The government has published its response(1) to the consultation on the abolition of the default retirement age. It is proceeding with the original timetable: the last date for compulsorily retiring an employee under the old regime is September 30 2011 and the last date for giving notice of intention to retire is April 5 2011. From October 1 2011 compulsory retirement will need to be objectively justified. However, publication of the final regulations to implement these changes is still awaited, and it is possible that the proposed transitional arrangements may be changed.

At present, employers can compulsorily retire an employee without risk of an age discrimination or unfair dismissal claim at or after a normal retirement age of 65 or above, or at or after 65 if there is no normal retirement age. In order to do so, the employer must give between six and 12 months' notice of its intention to retire the employee, and must follow the statutory procedure for considering a request to continue working.

If less than six months' notice is given, the employee can claim up to eight weeks' compensation. The employer also loses the benefit of the presumption that the dismissal is a retirement, so there is a slight risk of a ruling that the dismissal was for another reason. However, assuming the dismissal is held to be for retirement and the rest of the statutory procedure is followed (including the minimum two weeks' notice), the retirement is lawful.

In order to achieve the six months' notice required under the statutory procedure, notice of retirement on September 30 2011 should be given no later than March 30 2011. Notices between March 31 2011 and April 5 2011 to expire on or before September 30 2011 could give rise to a claim for compensation and a challenge to the real reason for dismissal.

There are two options for employers after October 1 2011.

First, an employer may retain a retirement age and seek to justify it - that is, show that it is a proportionate means of achieving a legitimate aim. Although a legitimate aim may be relatively easy to establish (eg, workforce planning), it is likely to be difficult to show that a specific retirement age is a proportionate means of achieving this. Employers that adopt this approach should start assembling evidence to support their chosen age; Acas, the Advisory, Conciliation and Arbitration Service, has stated that assertions alone will not be enough. Employers operating a justified retirement age will need to adopt a fair procedure when retiring an employee, which is likely to include considering a request to continue working.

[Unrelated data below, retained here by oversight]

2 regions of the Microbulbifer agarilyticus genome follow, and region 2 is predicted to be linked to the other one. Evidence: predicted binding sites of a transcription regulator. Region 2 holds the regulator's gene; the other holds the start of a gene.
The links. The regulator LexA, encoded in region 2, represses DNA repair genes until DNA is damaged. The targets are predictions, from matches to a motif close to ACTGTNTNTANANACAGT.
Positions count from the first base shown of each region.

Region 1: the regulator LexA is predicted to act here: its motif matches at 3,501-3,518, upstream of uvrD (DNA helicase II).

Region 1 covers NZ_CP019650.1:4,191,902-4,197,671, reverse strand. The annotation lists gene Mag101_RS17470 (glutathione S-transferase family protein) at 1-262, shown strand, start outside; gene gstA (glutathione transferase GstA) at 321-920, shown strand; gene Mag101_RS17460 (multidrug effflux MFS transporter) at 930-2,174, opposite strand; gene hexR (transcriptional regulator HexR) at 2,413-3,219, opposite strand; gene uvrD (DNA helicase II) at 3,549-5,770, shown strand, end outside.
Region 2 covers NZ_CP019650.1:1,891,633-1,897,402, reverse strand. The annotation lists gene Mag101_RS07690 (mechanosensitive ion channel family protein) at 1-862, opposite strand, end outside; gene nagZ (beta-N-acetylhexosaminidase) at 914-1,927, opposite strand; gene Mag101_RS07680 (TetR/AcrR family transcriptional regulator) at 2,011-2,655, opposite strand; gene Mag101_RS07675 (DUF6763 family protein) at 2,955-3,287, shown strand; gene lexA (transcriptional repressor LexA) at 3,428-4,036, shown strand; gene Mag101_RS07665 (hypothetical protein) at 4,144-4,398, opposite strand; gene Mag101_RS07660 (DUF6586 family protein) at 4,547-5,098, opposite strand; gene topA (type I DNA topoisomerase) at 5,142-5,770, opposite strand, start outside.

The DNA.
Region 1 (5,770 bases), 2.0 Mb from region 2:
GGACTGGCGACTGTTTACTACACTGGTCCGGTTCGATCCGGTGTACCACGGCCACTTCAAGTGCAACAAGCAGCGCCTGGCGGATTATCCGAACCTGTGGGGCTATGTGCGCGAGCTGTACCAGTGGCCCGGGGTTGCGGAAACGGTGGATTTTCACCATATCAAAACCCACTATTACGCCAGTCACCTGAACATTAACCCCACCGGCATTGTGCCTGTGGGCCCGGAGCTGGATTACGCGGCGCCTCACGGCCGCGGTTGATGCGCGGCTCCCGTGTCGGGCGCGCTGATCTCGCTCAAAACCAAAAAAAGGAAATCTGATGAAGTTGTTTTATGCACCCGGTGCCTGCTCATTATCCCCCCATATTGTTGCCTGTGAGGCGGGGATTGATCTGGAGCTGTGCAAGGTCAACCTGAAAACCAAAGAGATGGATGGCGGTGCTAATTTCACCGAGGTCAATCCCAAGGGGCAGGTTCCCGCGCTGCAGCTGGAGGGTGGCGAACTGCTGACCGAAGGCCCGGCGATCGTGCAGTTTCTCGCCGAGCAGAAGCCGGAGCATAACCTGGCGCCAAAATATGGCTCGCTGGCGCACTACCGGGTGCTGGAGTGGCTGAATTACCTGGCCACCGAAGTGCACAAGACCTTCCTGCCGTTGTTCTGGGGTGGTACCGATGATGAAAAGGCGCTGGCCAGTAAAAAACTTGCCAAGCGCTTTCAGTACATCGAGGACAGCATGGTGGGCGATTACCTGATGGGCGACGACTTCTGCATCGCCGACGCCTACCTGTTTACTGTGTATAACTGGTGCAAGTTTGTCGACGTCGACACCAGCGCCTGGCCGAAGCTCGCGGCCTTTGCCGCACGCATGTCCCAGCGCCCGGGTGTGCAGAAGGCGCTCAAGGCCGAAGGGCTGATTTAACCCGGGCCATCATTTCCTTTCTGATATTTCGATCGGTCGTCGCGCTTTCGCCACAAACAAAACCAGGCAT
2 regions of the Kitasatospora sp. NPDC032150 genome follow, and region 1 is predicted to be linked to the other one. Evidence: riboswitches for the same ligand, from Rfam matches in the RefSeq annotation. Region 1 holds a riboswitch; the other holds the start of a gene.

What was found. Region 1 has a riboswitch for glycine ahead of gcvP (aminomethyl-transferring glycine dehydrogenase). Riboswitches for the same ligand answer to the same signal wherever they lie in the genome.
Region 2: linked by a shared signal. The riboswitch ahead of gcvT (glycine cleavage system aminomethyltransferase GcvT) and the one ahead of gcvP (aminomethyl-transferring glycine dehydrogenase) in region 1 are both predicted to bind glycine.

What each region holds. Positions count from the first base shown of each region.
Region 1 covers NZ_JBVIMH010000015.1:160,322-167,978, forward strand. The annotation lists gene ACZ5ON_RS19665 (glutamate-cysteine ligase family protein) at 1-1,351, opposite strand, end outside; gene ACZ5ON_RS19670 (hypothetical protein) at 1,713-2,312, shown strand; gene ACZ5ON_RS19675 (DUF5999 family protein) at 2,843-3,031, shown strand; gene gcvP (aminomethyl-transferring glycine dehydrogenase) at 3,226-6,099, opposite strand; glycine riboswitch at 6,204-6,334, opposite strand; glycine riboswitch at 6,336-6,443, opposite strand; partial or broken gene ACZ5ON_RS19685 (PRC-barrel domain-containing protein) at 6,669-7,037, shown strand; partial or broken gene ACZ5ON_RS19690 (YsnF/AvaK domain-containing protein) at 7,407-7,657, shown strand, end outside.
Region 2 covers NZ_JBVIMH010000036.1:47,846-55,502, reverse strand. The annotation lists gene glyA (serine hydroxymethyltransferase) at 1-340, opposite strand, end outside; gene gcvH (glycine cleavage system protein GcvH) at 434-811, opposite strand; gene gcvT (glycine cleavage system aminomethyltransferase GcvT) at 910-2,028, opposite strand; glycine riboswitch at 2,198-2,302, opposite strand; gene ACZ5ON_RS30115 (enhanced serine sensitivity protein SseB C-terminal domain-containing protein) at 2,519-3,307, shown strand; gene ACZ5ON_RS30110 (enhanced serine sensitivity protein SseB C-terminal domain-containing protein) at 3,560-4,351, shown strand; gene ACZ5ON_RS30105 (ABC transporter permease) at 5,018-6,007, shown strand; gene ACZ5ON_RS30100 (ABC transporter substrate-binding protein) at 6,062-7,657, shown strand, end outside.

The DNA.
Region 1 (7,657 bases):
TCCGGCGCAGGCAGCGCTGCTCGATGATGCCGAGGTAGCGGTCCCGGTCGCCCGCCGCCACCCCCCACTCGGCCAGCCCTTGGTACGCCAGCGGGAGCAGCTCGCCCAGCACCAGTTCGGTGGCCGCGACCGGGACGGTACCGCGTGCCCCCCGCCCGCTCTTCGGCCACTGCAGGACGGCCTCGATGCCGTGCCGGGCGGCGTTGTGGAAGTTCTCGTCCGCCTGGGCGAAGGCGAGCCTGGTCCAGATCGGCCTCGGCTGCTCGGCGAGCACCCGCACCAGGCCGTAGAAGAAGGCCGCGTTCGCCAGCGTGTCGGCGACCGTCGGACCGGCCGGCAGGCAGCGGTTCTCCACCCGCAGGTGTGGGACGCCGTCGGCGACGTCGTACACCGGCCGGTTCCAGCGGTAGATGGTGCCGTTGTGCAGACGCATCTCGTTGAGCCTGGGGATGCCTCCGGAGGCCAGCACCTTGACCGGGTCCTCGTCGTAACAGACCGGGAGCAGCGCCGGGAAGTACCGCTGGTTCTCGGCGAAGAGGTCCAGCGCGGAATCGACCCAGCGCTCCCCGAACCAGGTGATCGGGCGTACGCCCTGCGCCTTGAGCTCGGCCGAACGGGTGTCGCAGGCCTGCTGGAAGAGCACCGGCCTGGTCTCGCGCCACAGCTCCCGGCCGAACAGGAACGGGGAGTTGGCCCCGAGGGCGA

Second, an employer may decide to abandon compulsory retirement, in which case older employees with performance issues will have to be managed in the same way as their younger colleagues, rather than simply avoiding the issue until the employee retires. Managers may need refresher training in performance management.

The use of a maximum recruitment age will also need to be justified.

There is some good news for employers: the government is planning to introduce a specific exemption to allow employers not to provide group risk insured benefits (eg, income protection, life insurance, sickness insurance and private medical cover) to employees over 65 (this age threshold will increase in line with the state pension age).

Draft regulations are not yet available, but Acas has produced non-statutory guidance on working without the default retirement age.

Employers which decide that they must do without a retirement age should review their performance management and appraisal processes, possibly building in a discussion about future career plans for all employees (as Acas recommends). They should also consider whether changes may be needed to other benefits and policies, such as enhanced redundancy schemes and share scheme plans.

For further information on this topic please contact Andrew Brown at Herbert Smith LLP by telephone (+44 20 7374 8000), fax (+44 20 7374 0888) or email ([email protected]).


(1) Further information can be found at